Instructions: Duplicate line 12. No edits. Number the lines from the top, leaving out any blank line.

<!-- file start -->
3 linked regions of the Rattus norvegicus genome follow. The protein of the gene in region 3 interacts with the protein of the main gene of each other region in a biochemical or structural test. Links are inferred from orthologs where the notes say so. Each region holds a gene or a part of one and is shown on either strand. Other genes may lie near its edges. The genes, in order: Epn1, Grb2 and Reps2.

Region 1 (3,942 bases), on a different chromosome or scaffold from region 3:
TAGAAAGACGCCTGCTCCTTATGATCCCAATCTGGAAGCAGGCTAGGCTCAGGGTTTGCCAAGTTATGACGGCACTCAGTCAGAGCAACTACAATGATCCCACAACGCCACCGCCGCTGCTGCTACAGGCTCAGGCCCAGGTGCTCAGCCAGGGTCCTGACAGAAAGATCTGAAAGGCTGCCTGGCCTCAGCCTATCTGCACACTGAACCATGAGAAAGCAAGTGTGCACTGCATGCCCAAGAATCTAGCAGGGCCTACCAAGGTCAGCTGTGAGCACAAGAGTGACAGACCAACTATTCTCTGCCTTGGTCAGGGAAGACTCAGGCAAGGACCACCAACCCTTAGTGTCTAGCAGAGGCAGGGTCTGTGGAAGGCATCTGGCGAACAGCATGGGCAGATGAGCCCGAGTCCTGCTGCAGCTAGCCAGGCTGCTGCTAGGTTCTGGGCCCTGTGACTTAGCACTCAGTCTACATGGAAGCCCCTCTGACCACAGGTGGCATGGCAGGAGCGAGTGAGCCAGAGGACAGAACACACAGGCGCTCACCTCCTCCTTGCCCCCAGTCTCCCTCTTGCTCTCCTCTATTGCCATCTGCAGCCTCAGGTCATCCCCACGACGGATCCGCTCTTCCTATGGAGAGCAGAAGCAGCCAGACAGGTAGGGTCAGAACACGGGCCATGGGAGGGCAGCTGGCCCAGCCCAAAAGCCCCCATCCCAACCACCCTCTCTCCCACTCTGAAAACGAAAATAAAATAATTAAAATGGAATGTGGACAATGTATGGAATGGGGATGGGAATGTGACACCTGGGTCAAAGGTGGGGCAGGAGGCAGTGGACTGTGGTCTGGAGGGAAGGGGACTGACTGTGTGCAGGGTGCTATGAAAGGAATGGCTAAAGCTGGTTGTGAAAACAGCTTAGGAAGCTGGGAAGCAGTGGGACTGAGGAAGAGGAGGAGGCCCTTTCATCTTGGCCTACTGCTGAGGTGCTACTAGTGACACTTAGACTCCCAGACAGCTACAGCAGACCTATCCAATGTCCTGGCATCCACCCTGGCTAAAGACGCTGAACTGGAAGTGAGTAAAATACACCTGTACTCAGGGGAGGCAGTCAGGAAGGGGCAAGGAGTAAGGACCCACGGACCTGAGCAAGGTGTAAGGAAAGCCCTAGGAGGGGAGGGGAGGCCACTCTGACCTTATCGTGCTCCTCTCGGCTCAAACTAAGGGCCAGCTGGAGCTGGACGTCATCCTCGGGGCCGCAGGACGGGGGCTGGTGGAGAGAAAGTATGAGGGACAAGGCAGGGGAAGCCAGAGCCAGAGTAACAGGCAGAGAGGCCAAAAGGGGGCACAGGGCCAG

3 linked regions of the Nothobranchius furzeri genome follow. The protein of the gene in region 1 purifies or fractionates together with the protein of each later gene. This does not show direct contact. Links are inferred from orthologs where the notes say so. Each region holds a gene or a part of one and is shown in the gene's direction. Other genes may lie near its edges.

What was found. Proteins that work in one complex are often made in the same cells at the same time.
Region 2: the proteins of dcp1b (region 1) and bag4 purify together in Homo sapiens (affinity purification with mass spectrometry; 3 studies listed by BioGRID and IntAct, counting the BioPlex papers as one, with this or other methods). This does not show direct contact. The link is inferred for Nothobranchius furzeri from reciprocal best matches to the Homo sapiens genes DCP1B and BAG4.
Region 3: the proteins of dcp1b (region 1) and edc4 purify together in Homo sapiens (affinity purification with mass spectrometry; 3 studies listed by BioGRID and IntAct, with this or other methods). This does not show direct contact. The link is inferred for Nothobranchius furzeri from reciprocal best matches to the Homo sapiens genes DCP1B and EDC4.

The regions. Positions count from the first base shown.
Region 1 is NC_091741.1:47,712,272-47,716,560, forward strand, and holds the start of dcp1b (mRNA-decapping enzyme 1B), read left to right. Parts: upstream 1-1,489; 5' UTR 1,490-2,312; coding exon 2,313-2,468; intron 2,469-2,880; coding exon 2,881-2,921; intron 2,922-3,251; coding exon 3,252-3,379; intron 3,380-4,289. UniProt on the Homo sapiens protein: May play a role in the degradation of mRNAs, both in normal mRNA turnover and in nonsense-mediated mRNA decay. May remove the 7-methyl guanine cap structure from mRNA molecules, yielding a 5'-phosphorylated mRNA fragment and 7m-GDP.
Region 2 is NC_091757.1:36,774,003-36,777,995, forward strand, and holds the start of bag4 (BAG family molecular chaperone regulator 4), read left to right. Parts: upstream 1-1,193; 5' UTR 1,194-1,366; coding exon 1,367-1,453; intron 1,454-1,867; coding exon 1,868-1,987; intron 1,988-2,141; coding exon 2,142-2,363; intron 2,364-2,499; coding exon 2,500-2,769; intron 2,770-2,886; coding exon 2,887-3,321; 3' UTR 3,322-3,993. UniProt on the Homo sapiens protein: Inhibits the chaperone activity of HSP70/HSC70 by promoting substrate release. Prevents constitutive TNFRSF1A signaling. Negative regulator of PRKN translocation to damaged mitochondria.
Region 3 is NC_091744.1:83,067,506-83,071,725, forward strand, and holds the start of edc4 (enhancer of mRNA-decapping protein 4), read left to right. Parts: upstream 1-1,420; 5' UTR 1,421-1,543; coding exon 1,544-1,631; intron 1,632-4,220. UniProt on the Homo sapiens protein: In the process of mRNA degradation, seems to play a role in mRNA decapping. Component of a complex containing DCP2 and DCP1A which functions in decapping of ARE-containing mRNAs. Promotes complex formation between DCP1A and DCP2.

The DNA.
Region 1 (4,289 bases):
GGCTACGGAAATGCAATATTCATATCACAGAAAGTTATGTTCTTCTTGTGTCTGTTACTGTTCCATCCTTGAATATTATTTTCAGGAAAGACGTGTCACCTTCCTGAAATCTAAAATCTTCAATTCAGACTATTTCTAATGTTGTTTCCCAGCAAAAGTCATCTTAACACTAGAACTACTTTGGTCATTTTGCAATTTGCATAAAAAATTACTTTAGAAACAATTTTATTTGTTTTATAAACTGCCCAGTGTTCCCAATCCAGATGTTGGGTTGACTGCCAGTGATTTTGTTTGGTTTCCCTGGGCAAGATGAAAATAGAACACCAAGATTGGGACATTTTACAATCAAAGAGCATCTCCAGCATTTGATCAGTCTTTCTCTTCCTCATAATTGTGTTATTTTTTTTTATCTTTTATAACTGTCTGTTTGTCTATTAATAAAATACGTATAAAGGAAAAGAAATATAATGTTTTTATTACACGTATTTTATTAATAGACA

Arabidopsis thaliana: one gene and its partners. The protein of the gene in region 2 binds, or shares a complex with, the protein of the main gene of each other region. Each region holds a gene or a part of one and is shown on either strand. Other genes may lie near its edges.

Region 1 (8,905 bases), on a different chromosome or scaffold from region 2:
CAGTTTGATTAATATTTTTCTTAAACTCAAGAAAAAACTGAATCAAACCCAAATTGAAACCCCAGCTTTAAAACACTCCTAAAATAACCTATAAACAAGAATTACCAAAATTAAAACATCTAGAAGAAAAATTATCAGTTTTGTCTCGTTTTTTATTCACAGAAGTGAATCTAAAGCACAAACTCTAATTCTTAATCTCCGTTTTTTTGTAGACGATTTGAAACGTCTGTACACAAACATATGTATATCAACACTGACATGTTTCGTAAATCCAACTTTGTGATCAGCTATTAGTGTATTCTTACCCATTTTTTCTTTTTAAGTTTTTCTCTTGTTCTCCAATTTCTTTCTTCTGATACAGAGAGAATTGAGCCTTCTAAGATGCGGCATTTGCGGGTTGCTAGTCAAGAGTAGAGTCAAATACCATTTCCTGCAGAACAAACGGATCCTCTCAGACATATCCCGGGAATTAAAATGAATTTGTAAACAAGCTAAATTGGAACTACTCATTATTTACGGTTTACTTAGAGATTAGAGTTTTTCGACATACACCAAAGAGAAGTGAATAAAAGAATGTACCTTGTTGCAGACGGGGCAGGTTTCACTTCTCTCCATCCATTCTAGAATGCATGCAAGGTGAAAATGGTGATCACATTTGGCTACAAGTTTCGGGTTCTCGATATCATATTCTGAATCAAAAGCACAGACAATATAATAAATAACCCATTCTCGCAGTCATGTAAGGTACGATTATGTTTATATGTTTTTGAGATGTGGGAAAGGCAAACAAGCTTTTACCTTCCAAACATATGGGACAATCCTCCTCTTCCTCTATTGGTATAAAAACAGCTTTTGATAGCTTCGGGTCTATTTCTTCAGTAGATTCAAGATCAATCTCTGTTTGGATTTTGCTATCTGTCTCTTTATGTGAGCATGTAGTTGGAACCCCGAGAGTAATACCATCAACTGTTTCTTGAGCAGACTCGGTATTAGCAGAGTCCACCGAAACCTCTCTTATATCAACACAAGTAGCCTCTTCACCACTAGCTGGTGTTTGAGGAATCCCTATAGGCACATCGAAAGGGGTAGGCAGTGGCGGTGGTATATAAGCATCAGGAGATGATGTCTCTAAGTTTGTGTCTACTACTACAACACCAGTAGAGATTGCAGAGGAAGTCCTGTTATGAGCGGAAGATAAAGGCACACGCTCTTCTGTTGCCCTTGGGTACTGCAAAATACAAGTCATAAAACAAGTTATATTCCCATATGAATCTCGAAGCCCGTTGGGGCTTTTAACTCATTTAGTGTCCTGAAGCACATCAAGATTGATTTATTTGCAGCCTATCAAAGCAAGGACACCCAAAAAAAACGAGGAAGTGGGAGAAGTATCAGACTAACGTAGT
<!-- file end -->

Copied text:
The DNA.